Q. How often will you add things?

A. I figure I’ll add a few things a week, and then have some binges sometimes where I do more.

Q. Do you have any help?

A. I wouldn’t mind that in the future. Right now, the moderation tools at The History Project aren’t robust enough for me to just open it up to everybody. I need to be able to review something, to make sure it isn’t just advertising, wildly inaccurate, or inconsistent with what else is there. Some of what I’m doing could be done pretty easily, at least basically adding an event…those public domain comics at DCM  don’t take a whole lot of decision making, outside of picking the comics. For now, it’s going to be just me. That doesn’t mean I don’t want suggestions or corrections, though! I’ve set up a page where people can comment to do just that, The Measured Circle’s Geek Time Trip. Even at go live, I had Samurai Pizza Cats, which was suggested to me by someone in the family.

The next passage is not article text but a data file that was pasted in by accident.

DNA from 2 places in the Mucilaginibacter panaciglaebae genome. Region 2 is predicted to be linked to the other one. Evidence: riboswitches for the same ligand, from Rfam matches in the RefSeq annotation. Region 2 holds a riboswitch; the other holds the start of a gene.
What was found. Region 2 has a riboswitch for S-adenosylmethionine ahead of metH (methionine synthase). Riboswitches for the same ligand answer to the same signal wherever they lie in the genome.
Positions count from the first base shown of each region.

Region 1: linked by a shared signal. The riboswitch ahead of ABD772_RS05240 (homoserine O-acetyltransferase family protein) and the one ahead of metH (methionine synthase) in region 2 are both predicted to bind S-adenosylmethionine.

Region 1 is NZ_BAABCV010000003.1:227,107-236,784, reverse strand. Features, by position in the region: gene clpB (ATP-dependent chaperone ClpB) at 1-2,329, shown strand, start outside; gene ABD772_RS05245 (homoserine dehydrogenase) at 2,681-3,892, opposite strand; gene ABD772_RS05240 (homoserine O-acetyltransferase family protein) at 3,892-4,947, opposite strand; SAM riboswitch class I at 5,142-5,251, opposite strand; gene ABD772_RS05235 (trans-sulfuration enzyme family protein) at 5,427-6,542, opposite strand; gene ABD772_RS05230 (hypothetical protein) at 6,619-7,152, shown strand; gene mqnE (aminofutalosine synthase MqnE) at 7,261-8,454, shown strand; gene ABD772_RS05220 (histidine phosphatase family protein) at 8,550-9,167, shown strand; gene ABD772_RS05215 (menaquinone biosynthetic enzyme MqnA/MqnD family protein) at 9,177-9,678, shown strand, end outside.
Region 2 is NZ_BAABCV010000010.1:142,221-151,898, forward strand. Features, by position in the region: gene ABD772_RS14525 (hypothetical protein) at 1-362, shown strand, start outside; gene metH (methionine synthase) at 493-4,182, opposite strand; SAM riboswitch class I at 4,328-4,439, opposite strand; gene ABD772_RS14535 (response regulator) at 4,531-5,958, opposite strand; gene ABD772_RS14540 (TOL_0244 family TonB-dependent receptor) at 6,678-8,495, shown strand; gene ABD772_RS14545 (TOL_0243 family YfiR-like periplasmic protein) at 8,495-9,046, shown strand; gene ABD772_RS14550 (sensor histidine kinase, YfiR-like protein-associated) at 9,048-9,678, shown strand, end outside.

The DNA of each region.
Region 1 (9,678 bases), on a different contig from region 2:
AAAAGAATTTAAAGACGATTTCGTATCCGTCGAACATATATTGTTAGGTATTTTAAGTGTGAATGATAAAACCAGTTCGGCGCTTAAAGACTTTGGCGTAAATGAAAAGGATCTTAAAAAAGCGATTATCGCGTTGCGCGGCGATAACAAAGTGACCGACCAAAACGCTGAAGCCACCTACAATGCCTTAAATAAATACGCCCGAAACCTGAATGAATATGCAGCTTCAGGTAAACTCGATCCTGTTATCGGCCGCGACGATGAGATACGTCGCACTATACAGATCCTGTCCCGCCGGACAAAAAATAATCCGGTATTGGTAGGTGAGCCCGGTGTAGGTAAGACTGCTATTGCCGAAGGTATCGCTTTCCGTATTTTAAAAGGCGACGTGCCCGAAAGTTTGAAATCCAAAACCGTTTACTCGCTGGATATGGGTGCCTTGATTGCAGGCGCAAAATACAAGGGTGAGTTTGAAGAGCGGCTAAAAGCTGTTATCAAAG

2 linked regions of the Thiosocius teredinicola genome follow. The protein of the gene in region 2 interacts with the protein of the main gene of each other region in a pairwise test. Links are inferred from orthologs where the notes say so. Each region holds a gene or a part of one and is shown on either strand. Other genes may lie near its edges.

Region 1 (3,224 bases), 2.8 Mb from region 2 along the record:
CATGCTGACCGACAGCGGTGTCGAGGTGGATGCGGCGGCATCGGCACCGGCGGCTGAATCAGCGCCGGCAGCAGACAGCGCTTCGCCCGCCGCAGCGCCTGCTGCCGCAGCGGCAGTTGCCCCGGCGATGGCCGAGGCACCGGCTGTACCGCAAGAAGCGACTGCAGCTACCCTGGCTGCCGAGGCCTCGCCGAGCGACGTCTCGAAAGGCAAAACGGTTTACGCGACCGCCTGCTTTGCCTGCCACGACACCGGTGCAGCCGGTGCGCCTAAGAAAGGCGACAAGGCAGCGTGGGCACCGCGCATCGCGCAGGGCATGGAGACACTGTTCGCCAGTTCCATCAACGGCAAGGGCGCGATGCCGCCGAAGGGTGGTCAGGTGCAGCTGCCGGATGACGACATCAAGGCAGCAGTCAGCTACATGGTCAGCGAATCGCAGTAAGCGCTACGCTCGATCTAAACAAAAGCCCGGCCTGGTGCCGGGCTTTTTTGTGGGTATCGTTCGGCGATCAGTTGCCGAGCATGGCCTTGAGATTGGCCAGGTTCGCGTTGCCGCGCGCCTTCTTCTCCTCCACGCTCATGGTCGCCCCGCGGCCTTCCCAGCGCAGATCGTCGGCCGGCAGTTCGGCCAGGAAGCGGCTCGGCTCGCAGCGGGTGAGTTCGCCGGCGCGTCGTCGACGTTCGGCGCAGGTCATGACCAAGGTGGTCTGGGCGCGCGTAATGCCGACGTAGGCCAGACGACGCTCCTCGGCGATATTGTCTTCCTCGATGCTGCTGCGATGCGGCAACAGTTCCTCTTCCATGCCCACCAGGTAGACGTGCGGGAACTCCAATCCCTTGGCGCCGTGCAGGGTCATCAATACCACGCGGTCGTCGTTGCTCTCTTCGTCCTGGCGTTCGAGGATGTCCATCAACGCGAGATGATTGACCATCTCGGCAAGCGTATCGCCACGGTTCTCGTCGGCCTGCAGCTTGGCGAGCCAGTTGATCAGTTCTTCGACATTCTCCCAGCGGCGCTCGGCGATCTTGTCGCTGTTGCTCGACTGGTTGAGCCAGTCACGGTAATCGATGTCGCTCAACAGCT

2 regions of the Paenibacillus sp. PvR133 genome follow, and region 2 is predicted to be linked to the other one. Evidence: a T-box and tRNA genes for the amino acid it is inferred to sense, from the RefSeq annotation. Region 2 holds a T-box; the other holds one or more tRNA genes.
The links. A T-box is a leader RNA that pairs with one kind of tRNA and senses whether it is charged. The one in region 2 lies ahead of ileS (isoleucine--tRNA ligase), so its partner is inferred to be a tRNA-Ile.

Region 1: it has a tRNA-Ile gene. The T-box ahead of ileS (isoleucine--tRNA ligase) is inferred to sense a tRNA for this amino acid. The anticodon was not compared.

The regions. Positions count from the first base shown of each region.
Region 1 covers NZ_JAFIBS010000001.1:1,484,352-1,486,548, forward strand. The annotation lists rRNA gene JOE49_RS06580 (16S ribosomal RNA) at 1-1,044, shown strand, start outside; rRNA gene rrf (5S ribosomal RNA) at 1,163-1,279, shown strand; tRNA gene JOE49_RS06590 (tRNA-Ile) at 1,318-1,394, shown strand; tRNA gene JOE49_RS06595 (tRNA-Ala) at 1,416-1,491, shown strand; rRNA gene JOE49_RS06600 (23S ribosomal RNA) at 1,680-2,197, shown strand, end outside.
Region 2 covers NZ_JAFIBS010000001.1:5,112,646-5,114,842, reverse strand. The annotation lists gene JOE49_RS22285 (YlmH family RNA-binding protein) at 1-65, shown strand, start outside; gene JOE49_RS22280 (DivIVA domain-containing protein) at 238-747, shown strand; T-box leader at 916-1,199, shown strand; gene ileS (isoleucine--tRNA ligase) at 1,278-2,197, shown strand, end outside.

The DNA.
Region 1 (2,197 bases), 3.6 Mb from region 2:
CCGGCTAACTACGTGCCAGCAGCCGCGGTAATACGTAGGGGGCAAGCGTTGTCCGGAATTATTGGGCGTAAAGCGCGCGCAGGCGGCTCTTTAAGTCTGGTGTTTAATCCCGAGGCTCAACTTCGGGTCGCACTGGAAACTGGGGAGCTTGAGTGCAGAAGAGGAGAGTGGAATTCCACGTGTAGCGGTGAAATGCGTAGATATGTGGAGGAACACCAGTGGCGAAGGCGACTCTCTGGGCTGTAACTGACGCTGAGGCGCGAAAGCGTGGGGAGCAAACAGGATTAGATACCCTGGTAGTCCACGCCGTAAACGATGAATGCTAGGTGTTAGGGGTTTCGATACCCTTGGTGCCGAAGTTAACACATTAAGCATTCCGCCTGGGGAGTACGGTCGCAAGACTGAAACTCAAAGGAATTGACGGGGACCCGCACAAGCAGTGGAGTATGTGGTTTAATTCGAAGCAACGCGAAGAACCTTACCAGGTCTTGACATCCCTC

Q. How will you measure the success of The Measured Circle’s Geek Time Trip?

A. If I have fun doing it and have the time, I’ll probably keep it going. I’d be encouraged if I hear from people that they like it. I would love for it to get mentioned in more mainstream sources…I’ve been a subscriber to Entertainment Weekly for many years, and appearing there would be fun. Getting mentioned in The Mary Sue would also be a measure of success for me. If it brings more people to my other works, great. The main thing, though, is people getting something out of it…that’s what makes me the happiest.

Q. Anything else you want to say?

A. Just that I’ve been having fun with it! There has definitely been some trial and error, and I found some techniques and style which helped. I’ve done a little bit of writing in it, but I’ve been keeping my opinions out of the entries. I just hope it’s a trip people find worth taking.

Join thousands of readers and try the free The Measured Circle magazine at Flipboard

This post by Bufo Calvin originally appeared in the  The Measured Circle blog. To support this or other blogs/organizations, buy  Amazon Gift Cards from a link on the site, then use those to buy your items. There will be no cost to you, and a benefit to them.